The following post was written and/or published as a collaboration between Benzinga’s in-house sponsored content team and a financial partner of Benzinga.
With the United States Consumer Price Index number reported on June 10, 2021, surging 5% in May from one year ago, it’s safe to say that inflation is a hot topic in the market at this time. For those unfamiliar with the Consumer Price Index, it is a measure that looks at the weighted average of prices of a basket of consumer goods and services, including things like transportation, food and medical care.
The report marked the fastest rise in consumer prices at the annual rate since 2008 and was higher than economists were anticipating. While the Federal Reserve continues to insist that these increases are only transitory, traders are starting to take inflation seriously by putting their trust in securities and assets that can help to reduce their risk.
See a stock of your choice forecasted by signing up for a free demonstration.
Traditionally, precious metals are considered to be a nice hedge against inflation, as they are thought to retain their value when currencies are devalued. While it is an option to consider purchasing the actual physical metals, some experienced traders use several securities to get the same exposure.
Whether it’s gold, silver or copper, there are numerous stocks and ETFs to choose from for those who are interested in hedging against inflation. ETFs like SPDR Gold Shares GLD and iShares Silver Trust SLV are solid options for direct exposure to the prices of those metals, and what’s nice about them is that they are highly liquid. Metals and mining stocks can be a great way to go — they tend to outperform when precious metals prices are rising.
See ETF trend reversals in advance by signing up for a free demonstration.
One great option to consider is Freeport-McMoran Inc FCX, a major natural resource company with interests in copper, gold and molybdenum. The stock has rallied over 48% year-to-date, and the company adds roughly $300 million in free cash flow for each $0.10 per pound increase in copper prices.
Some traders are putting their trust in cryptocurrencies such as Bitcoin to protect their portfolios against inflation. The idea here is that since cryptos are digital tokens with prices that aren’t tied to any other asset, they might naturally rise in value along with consumer prices. It may be valuable to keep in mind that cryptocurrencies are notoriously volatile and haven’t been proven to hedge against inflation over time.
Learn how to forecast Cryptocurrency prices 1 – 3 days ahead of the market here.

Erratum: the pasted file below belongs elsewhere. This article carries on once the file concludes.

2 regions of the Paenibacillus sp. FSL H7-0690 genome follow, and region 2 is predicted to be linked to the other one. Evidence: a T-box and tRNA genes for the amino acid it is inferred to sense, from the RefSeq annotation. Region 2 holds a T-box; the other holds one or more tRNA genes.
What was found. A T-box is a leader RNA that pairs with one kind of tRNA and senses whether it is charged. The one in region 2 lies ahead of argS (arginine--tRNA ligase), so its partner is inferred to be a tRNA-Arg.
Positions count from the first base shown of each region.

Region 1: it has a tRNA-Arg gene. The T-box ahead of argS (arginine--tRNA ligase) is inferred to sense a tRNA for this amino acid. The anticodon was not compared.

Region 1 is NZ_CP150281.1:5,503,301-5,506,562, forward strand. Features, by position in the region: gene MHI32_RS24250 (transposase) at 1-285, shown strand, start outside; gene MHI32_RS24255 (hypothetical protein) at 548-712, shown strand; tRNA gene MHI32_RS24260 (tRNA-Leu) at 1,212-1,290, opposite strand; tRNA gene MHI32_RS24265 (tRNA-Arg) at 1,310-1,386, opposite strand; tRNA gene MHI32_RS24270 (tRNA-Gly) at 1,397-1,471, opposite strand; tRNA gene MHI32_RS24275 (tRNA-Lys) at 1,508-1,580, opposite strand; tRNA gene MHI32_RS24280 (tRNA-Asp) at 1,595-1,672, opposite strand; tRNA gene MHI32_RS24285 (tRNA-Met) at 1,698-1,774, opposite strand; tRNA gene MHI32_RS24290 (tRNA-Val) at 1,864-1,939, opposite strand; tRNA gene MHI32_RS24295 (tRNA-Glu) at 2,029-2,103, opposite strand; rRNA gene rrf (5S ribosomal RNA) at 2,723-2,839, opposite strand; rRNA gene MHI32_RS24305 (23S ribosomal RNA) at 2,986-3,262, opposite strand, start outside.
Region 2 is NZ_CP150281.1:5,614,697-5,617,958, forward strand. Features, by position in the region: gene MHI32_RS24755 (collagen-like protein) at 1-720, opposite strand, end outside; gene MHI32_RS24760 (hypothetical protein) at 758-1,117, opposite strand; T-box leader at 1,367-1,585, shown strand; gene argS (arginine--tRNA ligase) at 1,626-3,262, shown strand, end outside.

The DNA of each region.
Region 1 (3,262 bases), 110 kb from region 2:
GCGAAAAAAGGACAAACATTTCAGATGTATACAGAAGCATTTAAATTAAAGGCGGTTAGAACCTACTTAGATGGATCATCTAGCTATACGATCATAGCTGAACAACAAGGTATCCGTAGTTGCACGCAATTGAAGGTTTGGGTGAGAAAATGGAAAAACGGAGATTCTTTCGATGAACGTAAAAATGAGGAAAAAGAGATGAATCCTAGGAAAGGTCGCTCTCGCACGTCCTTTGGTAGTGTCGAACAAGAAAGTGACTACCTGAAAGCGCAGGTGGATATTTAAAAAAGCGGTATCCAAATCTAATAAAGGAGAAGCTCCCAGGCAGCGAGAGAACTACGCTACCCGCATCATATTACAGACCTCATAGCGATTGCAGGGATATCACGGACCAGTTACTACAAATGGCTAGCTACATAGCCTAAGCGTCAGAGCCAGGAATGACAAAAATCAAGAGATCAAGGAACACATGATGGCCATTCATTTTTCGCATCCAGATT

Finally, it appears that quite a few traders are putting their trust in real estate, which is evident in the housing market prices and massive inflows into real estate investment trusts (REITs). REITs can be a good inflation hedge because property prices and rental income tend to rise when inflation rises.
Investors might want to take a look at REITs like the iShares U.S. Real Estate ETF IYR, which has rallied over 22.6% year-to-date and continues to power higher. The fact that this REIT offers a 2.05% dividend yield is also a nice plus, as it will deliver some extra income to an account as inflation rises.
The bottom line here is that inflation fears likely won’t be going away anytime soon, which is why it’s so important to learn about some of the best inflation hedges. Investors who want to stay on top of all of the rotations and market moves occurring every week might consider using a strong AI-driven forecasting software like VantagePoint combined with some of the basic inflation hedge concepts above.
The preceding post was written and/or published as a collaboration between Benzinga’s in-house sponsored content team and a financial partner of Benzinga. Although the piece is not and should not be construed as editorial content, the sponsored content team works to ensure that any and all information contained within is true and accurate to the best of their knowledge and research. This content is for informational purposes only and not intended to be investing advice.
© 2022 Benzinga.com. Benzinga does not provide investment advice. All rights reserved.
Ad Disclosure: The rate information is obtained by Bankrate from the listed institutions. Bankrate cannot guaranty the accuracy or availability of any rates shown above. Institutions may have different rates on their own websites than those posted on Bankrate.com. The listings that appear on this page are from companies from which this website receives compensation, which may impact how, where, and in what order products appear. This table does not include all companies or all available products.
All rates are subject to change without notice and may vary depending on location. These quotes are from banks, thrifts, and credit unions, some of whom have paid for a link to their own Web site where you can find additional information. Those with a paid link are our Advertisers. Those without a paid link are listings we obtain to improve the consumer shopping experience and are not Advertisers. To receive the Bankrate.com rate from an Advertiser, please identify yourself as a Bankrate customer. Bank and thrift deposits are insured by the Federal Deposit Insurance Corp. Credit union deposits are insured by the National Credit Union Administration.
Consumer Satisfaction: Bankrate attempts to verify the accuracy and availability of its Advertisers' terms through its quality assurance process and requires Advertisers to agree to our Terms and Conditions and to adhere to our Quality Control Program. If you believe that you have received an inaccurate quote or are otherwise not satisfied with the services provided to you by the institution you choose, please click here.
Rate collection and criteria: Click here for more information on rate collection and criteria.